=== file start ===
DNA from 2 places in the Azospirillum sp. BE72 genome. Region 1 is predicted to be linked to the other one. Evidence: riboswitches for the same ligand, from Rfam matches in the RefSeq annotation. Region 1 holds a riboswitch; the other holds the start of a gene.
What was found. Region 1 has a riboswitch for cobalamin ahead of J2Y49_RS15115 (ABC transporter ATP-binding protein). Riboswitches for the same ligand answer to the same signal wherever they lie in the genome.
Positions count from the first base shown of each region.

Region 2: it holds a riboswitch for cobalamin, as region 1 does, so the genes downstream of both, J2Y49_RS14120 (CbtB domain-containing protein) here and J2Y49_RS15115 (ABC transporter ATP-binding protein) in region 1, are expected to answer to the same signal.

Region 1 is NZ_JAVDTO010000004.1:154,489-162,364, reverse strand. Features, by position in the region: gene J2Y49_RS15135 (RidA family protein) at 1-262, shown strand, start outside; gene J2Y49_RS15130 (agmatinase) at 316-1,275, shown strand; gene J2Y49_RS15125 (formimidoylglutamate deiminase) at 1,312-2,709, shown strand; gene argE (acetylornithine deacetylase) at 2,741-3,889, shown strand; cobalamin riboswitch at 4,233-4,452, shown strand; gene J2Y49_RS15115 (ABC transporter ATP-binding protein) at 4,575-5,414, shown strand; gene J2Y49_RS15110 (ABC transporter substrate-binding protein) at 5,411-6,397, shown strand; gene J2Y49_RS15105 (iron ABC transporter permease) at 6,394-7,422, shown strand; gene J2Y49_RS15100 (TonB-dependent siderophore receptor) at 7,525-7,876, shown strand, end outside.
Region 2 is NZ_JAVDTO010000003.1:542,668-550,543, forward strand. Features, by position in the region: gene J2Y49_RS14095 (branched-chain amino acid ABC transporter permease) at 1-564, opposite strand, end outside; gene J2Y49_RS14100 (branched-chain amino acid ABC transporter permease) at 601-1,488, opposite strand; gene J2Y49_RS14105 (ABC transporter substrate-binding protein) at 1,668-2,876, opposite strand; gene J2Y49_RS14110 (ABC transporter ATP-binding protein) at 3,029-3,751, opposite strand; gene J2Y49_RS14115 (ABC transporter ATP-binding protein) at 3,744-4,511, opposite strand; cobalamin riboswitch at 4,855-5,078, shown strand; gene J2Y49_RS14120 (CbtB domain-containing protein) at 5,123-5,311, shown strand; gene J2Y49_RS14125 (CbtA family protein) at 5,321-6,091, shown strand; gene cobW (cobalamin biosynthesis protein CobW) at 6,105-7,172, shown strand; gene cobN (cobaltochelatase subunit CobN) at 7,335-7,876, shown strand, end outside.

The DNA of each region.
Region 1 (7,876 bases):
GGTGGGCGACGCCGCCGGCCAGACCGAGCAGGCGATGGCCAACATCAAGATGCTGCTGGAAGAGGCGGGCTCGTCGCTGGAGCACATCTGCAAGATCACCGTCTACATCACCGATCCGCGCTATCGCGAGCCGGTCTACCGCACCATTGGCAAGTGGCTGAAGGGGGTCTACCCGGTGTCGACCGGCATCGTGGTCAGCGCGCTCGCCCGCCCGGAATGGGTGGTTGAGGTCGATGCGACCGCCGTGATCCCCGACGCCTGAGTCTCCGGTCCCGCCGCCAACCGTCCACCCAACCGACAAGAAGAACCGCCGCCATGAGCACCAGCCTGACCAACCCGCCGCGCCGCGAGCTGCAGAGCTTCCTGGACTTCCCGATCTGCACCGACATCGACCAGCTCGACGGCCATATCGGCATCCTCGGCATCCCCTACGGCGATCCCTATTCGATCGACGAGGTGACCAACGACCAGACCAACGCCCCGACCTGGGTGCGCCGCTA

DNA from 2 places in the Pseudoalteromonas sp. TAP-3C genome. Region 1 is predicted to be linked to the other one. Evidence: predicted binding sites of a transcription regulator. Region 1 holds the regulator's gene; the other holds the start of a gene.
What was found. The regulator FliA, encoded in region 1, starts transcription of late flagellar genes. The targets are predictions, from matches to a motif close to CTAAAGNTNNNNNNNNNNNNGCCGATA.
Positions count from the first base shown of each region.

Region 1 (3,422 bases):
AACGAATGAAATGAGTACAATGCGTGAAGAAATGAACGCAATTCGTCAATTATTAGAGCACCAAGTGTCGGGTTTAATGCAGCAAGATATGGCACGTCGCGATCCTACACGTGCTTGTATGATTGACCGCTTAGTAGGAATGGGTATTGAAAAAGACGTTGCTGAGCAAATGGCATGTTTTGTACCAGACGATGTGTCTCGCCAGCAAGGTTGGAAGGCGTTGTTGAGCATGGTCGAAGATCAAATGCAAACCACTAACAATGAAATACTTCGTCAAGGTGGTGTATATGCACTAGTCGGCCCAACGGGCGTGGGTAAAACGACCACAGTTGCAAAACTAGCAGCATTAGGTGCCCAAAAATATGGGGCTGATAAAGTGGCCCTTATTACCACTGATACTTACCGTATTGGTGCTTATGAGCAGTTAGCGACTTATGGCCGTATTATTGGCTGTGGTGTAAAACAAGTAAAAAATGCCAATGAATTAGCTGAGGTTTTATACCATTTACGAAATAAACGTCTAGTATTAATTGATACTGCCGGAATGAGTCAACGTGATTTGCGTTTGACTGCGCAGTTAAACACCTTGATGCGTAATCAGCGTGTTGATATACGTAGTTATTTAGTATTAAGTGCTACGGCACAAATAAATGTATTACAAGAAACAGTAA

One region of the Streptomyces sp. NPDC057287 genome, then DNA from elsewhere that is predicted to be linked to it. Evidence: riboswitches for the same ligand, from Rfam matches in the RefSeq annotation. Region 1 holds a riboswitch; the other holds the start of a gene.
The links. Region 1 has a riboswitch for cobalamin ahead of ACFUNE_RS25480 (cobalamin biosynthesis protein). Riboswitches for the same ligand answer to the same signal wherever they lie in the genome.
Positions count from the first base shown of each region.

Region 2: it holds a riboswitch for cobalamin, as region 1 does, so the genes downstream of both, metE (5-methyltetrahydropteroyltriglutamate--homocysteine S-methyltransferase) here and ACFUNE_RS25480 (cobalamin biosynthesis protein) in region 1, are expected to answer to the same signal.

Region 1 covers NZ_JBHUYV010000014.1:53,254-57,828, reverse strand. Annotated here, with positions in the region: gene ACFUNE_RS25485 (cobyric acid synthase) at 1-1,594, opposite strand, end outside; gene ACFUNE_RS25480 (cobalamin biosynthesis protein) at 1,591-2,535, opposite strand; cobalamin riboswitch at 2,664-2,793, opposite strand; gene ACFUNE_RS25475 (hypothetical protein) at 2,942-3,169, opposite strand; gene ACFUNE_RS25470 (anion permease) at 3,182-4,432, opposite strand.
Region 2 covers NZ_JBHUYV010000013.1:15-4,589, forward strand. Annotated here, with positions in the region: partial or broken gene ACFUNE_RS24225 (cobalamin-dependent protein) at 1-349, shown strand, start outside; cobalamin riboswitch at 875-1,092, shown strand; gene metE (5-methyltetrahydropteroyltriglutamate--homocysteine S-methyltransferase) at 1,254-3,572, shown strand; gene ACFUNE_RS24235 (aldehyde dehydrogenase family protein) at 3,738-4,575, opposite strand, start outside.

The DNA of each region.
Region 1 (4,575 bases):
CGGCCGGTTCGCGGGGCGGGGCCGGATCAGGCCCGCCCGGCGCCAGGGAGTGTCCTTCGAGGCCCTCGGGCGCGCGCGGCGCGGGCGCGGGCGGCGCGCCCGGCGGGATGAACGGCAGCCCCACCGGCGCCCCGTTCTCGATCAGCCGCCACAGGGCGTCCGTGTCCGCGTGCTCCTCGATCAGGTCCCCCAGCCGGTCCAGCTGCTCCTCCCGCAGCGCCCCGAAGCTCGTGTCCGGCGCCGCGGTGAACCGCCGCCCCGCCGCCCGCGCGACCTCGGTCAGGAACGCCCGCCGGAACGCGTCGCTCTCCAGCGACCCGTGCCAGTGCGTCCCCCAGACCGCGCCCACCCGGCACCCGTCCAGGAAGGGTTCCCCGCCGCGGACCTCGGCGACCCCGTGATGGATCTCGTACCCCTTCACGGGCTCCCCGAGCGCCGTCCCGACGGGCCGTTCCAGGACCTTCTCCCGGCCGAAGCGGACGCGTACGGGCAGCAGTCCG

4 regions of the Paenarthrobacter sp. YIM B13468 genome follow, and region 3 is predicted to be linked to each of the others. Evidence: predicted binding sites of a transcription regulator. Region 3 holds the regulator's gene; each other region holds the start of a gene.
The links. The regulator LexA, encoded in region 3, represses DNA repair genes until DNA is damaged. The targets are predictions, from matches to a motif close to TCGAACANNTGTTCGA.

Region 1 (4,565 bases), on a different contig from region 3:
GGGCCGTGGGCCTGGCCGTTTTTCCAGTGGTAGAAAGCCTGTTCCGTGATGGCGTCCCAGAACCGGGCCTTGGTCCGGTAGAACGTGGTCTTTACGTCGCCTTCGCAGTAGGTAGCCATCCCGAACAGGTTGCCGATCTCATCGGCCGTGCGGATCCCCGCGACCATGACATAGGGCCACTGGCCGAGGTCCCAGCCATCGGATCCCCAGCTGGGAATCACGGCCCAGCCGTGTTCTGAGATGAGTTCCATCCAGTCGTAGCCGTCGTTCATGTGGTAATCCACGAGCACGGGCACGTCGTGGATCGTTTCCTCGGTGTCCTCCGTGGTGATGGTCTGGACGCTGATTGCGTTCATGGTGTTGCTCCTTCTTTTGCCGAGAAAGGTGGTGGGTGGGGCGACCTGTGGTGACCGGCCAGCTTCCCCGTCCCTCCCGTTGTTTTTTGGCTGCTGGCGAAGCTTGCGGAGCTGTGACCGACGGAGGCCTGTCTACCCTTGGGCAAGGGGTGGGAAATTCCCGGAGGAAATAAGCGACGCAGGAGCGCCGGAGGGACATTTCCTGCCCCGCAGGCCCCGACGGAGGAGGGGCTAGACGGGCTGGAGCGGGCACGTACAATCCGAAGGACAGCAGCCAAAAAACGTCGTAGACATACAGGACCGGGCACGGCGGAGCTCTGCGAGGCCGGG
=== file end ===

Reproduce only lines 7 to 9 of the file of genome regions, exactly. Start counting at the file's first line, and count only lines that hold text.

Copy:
The DNA of each region.
Region 1 (7,876 bases):
GGTGGGCGACGCCGCCGGCCAGACCGAGCAGGCGATGGCCAACATCAAGATGCTGCTGGAAGAGGCGGGCTCGTCGCTGGAGCACATCTGCAAGATCACCGTCTACATCACCGATCCGCGCTATCGCGAGCCGGTCTACCGCACCATTGGCAAGTGGCTGAAGGGGGTCTACCCGGTGTCGACCGGCATCGTGGTCAGCGCGCTCGCCCGCCCGGAATGGGTGGTTGAGGTCGATGCGACCGCCGTGATCCCCGACGCCTGAGTCTCCGGTCCCGCCGCCAACCGTCCACCCAACCGACAAGAAGAACCGCCGCCATGAGCACCAGCCTGACCAACCCGCCGCGCCGCGAGCTGCAGAGCTTCCTGGACTTCCCGATCTGCACCGACATCGACCAGCTCGACGGCCATATCGGCATCCTCGGCATCCCCTACGGCGATCCCTATTCGATCGACGAGGTGACCAACGACCAGACCAACGCCCCGACCTGGGTGCGCCGCTA